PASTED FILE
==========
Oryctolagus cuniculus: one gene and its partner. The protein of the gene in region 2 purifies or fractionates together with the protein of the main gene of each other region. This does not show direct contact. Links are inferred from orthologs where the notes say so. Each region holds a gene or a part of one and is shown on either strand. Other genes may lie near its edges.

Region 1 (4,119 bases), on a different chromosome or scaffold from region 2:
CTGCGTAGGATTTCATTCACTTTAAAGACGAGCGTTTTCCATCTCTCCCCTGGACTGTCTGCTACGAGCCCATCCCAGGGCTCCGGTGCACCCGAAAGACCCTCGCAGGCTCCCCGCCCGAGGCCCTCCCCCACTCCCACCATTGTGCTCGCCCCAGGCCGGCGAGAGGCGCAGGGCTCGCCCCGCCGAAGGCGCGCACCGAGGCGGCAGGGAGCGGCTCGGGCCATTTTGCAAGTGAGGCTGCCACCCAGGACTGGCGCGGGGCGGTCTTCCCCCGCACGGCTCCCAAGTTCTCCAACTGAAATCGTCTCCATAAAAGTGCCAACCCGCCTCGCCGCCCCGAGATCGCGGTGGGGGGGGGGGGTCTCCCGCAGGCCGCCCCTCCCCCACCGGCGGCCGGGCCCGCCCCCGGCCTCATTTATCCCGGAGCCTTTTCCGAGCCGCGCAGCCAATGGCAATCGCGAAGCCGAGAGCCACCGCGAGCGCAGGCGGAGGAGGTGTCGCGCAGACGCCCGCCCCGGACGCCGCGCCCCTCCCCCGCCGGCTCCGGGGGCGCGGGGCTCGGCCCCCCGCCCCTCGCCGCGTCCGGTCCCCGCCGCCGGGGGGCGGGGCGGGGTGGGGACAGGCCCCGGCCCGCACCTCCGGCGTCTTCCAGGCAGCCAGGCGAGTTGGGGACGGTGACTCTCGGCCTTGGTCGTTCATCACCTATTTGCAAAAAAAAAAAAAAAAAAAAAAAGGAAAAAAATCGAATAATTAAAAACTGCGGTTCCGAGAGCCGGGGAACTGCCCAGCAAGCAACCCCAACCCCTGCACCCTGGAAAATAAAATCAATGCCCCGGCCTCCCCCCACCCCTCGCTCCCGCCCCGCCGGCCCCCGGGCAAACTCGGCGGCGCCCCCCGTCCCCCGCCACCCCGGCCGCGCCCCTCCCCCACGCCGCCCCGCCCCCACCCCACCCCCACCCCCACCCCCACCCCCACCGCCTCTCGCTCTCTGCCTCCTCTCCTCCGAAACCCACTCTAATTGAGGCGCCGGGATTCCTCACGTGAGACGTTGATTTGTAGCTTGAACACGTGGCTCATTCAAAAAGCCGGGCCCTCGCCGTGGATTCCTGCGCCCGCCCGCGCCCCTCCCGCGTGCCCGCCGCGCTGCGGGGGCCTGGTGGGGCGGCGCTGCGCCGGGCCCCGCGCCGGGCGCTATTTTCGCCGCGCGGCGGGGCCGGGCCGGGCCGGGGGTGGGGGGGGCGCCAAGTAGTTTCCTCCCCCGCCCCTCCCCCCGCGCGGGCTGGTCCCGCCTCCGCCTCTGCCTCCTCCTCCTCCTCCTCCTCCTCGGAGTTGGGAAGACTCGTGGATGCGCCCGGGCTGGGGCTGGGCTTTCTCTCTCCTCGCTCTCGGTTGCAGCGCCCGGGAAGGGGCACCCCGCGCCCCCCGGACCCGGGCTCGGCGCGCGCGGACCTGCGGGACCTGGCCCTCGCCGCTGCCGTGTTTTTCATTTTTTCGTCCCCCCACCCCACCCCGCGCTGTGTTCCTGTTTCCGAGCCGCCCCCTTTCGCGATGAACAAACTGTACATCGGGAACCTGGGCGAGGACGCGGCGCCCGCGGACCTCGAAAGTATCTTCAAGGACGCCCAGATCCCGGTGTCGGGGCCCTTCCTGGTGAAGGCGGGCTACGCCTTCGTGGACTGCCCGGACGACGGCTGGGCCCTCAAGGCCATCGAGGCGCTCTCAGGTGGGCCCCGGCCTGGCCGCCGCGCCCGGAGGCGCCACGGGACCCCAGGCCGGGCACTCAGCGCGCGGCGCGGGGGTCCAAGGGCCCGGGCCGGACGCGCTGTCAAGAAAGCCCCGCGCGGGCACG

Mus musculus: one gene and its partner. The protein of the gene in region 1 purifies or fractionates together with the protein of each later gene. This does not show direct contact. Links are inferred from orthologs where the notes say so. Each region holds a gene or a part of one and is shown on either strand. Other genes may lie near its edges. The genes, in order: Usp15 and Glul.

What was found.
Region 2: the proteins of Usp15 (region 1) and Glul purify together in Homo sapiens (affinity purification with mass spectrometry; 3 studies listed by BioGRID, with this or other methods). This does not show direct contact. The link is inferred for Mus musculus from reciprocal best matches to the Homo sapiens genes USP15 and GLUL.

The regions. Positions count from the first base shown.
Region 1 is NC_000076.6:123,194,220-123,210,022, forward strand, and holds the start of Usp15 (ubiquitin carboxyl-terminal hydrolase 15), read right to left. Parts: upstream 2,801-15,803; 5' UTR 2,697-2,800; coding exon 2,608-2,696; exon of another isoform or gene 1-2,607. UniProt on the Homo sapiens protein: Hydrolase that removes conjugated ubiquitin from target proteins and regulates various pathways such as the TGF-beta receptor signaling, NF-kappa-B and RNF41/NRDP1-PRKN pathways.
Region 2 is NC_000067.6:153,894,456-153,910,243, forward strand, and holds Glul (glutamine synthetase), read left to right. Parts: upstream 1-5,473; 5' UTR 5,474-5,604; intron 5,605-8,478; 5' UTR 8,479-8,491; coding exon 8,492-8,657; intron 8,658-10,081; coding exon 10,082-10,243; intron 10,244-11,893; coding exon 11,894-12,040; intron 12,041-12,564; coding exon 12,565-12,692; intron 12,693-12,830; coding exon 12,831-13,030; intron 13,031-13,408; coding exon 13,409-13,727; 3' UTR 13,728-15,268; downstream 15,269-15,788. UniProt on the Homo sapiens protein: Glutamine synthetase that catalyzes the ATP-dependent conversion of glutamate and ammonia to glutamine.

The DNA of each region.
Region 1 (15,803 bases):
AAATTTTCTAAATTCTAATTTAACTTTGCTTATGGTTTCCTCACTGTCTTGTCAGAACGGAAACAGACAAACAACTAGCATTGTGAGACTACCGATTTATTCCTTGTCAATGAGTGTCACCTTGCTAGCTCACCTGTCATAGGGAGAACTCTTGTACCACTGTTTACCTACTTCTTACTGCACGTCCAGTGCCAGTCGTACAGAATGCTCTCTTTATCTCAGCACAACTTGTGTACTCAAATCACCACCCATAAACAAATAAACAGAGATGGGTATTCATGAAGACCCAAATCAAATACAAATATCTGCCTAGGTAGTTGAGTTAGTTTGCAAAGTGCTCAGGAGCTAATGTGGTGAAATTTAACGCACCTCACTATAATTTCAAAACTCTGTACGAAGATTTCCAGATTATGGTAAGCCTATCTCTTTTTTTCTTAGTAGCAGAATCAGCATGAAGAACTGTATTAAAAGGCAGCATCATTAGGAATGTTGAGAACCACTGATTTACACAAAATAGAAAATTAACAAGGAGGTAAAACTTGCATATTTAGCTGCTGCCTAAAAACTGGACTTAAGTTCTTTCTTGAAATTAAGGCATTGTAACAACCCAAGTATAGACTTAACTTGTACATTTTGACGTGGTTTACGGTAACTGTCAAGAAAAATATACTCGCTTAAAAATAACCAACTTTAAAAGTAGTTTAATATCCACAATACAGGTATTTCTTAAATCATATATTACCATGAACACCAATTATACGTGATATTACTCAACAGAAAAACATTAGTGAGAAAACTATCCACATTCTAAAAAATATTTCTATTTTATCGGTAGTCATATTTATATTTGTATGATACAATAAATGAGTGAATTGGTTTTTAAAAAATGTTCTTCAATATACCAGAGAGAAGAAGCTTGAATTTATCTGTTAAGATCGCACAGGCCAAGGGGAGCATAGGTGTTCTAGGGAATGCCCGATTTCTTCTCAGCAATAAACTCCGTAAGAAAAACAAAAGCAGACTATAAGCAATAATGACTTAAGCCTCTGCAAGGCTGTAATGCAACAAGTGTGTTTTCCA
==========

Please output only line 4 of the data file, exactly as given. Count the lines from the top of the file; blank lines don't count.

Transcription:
Mus musculus: one gene and its partner. The protein of the gene in region 1 purifies or fractionates together with the protein of each later gene. This does not show direct contact. Links are inferred from orthologs where the notes say so. Each region holds a gene or a part of one and is shown on either strand. Other genes may lie near its edges. The genes, in order: Usp15 and Glul.